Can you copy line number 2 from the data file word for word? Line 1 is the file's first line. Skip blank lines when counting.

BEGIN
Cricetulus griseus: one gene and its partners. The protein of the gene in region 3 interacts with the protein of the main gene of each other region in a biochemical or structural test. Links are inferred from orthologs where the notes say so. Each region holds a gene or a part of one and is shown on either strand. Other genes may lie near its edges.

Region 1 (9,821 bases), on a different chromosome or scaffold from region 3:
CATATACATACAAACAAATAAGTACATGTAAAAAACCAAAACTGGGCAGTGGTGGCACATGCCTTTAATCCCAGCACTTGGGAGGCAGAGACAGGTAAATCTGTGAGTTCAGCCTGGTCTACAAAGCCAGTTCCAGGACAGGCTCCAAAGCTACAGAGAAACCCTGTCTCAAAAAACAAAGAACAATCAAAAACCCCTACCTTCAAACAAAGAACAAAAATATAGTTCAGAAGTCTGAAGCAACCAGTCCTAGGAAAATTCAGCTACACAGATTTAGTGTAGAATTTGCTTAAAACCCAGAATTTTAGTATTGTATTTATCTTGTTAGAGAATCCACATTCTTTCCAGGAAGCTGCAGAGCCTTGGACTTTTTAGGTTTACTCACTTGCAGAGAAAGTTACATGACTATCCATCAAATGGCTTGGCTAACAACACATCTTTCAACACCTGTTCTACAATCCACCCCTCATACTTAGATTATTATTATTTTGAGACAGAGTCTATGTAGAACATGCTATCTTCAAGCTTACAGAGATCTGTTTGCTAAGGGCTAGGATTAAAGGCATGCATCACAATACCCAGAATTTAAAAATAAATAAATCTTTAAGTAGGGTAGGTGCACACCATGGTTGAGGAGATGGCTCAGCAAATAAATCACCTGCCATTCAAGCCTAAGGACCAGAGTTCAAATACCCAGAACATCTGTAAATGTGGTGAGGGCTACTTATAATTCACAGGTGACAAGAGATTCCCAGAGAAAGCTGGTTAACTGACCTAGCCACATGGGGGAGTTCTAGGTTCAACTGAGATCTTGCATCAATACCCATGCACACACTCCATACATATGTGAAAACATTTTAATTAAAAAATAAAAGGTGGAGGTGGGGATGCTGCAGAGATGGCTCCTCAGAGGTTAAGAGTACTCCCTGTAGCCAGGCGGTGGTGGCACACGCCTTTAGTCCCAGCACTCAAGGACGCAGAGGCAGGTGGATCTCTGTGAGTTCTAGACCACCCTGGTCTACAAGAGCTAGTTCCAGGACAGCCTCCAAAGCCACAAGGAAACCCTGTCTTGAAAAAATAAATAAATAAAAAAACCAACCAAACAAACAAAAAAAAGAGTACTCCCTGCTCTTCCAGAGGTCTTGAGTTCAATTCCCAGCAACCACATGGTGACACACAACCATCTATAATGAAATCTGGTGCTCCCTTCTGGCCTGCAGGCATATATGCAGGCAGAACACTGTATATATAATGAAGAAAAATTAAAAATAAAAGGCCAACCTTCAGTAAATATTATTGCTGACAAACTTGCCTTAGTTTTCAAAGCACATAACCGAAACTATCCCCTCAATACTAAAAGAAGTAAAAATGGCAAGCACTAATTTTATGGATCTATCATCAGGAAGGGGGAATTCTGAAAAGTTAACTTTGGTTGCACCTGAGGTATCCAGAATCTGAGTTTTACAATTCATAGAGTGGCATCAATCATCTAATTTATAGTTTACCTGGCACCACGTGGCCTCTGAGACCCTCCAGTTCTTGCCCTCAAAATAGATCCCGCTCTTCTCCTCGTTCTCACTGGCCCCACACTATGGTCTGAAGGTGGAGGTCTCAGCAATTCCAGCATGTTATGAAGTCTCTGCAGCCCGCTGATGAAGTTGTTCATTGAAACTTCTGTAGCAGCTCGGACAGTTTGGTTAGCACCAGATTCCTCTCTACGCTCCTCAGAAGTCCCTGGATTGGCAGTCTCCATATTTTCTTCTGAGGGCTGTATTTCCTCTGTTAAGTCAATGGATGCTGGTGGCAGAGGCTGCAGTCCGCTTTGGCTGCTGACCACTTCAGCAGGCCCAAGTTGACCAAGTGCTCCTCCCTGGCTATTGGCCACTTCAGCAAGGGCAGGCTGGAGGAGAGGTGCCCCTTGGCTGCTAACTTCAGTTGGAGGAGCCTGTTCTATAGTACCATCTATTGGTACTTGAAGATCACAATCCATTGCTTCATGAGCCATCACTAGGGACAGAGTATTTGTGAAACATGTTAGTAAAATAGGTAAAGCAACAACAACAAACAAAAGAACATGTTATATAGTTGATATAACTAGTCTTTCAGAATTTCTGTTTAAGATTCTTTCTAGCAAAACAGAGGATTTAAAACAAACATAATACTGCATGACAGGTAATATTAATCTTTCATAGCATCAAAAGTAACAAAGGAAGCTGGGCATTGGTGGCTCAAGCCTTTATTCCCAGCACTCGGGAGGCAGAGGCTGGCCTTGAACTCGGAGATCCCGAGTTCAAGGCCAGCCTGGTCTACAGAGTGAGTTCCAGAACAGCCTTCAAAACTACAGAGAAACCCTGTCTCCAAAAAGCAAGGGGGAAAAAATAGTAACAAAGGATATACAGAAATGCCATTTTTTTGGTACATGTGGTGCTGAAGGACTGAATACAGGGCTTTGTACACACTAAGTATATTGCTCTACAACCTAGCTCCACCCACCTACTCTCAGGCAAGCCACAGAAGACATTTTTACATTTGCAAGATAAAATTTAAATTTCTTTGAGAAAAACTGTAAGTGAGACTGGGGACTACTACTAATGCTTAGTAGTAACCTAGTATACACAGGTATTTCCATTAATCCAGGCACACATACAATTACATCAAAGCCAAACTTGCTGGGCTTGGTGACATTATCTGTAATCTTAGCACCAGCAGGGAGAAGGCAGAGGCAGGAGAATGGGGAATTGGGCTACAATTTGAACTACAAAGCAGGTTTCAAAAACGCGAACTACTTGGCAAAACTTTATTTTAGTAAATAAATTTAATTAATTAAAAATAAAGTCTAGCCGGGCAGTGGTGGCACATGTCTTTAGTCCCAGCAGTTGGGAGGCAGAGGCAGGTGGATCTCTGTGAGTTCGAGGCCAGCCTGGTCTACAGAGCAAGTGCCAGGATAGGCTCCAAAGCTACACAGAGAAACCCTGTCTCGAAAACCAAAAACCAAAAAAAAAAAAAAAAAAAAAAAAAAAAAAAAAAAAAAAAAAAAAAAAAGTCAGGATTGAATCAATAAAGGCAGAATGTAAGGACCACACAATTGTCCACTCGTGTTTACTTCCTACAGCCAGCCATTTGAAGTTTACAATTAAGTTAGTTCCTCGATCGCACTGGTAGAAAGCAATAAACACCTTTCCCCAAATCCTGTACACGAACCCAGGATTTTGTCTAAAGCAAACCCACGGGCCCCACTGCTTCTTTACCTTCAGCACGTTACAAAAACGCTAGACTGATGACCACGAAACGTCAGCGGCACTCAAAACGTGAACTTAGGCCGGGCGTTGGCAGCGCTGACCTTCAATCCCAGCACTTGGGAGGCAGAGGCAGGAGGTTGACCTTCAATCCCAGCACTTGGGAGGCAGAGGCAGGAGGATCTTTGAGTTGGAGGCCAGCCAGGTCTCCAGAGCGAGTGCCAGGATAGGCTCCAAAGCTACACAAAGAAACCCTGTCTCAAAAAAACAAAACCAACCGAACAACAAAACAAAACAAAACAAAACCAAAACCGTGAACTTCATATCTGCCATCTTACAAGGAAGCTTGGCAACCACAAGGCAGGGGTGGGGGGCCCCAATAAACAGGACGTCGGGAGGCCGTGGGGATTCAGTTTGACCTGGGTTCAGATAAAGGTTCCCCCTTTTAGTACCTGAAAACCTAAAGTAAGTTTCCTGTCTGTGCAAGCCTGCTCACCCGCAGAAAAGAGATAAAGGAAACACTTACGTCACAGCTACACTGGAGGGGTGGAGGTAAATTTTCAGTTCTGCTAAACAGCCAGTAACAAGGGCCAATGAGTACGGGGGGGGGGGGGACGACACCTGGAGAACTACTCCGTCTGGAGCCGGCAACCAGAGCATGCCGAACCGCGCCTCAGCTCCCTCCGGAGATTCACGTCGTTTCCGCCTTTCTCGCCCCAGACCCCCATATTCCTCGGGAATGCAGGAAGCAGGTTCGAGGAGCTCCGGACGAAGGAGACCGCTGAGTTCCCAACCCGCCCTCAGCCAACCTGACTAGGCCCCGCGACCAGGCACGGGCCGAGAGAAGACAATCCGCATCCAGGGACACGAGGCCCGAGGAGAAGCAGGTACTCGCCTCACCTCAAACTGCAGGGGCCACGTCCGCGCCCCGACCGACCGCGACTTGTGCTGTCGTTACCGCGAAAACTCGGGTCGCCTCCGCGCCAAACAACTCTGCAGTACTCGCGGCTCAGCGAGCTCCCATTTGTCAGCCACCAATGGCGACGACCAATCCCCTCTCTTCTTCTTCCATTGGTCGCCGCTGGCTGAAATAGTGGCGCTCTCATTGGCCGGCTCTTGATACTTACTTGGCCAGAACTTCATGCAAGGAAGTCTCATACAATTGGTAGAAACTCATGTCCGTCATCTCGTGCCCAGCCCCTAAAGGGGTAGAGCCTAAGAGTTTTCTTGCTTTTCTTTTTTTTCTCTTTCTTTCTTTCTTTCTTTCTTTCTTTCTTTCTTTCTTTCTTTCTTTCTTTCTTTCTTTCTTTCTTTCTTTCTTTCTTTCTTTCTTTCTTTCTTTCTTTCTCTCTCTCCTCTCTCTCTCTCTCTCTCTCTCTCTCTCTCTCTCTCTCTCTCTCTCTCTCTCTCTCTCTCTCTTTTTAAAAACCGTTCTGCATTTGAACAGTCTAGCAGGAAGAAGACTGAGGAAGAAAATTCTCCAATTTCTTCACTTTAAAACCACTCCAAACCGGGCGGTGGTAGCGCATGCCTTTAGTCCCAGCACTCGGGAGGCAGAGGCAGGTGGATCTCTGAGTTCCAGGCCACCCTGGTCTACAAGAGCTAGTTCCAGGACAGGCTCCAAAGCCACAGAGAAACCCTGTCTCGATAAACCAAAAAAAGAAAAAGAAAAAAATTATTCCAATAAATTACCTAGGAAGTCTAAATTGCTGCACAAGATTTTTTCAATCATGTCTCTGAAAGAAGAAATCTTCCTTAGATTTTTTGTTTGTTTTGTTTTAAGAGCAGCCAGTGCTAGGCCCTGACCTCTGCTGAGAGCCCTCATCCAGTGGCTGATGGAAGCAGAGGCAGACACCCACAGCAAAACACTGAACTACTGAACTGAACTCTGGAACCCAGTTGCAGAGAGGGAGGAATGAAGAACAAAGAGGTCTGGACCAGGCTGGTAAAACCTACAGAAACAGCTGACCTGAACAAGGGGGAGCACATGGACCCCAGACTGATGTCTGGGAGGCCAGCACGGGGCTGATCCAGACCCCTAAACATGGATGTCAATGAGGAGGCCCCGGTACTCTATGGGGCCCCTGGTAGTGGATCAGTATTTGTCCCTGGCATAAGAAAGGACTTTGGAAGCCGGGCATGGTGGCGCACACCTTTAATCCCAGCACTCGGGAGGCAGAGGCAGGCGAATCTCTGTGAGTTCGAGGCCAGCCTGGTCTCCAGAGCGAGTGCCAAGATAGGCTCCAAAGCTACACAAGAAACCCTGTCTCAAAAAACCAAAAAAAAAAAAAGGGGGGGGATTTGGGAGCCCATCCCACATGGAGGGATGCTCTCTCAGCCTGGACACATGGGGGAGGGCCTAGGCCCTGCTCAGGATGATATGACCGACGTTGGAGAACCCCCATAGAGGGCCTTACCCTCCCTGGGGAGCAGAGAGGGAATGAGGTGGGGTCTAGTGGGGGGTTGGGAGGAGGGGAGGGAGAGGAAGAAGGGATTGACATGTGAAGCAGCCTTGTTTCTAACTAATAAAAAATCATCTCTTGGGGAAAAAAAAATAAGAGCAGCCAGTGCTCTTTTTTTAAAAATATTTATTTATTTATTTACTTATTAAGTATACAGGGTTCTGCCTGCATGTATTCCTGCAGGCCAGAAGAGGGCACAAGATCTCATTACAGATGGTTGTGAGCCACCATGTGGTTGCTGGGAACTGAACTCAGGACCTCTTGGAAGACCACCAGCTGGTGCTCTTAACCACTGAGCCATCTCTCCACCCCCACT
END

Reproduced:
Region 1 (9,821 bases), on a different chromosome or scaffold from region 3: